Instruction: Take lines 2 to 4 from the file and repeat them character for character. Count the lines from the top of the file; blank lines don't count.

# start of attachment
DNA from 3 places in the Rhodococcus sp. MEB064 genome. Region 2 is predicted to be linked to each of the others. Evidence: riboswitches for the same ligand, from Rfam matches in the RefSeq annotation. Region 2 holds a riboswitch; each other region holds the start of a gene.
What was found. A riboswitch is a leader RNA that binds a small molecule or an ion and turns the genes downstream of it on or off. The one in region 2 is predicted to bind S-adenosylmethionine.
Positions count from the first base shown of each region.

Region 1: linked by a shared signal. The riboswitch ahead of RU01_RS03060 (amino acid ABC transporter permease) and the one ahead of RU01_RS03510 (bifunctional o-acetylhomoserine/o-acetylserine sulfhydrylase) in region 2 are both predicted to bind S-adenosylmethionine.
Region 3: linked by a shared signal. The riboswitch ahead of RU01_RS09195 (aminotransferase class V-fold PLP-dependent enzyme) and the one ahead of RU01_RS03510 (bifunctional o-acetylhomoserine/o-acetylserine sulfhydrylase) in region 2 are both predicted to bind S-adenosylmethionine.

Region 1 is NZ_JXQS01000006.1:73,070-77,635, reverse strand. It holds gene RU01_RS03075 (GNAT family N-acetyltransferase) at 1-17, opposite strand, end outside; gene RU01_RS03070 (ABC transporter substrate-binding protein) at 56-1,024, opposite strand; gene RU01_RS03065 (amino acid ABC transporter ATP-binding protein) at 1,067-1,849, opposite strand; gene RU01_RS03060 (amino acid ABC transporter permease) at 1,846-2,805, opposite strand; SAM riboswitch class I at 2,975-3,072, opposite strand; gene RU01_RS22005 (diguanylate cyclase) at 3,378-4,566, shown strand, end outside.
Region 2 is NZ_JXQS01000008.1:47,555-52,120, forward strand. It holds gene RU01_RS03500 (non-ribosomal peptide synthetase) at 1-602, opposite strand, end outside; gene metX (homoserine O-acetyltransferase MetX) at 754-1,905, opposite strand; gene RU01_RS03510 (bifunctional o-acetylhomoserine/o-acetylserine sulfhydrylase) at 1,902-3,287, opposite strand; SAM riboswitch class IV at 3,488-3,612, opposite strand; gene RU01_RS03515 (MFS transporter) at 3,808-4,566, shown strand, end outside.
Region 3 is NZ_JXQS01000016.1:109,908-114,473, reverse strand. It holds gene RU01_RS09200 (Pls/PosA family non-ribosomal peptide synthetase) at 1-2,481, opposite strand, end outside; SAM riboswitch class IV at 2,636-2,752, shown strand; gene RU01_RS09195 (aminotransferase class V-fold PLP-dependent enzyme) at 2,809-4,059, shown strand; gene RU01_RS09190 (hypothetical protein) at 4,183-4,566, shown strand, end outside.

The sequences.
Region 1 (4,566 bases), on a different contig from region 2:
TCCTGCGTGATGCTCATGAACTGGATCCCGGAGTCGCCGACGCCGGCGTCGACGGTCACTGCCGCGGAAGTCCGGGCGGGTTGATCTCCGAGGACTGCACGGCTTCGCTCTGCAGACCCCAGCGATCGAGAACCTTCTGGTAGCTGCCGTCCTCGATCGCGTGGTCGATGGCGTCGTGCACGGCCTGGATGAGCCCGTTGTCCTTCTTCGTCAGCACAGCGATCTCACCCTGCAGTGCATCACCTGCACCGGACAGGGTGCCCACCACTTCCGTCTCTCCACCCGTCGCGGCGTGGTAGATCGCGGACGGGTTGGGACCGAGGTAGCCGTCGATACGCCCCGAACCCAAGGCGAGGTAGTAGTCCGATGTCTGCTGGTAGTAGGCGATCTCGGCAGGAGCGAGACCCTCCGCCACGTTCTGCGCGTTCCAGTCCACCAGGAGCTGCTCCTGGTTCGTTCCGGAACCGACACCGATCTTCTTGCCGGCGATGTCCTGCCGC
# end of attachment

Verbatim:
What was found. A riboswitch is a leader RNA that binds a small molecule or an ion and turns the genes downstream of it on or off. The one in region 2 is predicted to bind S-adenosylmethionine.
Positions count from the first base shown of each region.

Region 1: linked by a shared signal. The riboswitch ahead of RU01_RS03060 (amino acid ABC transporter permease) and the one ahead of RU01_RS03510 (bifunctional o-acetylhomoserine/o-acetylserine sulfhydrylase) in region 2 are both predicted to bind S-adenosylmethionine.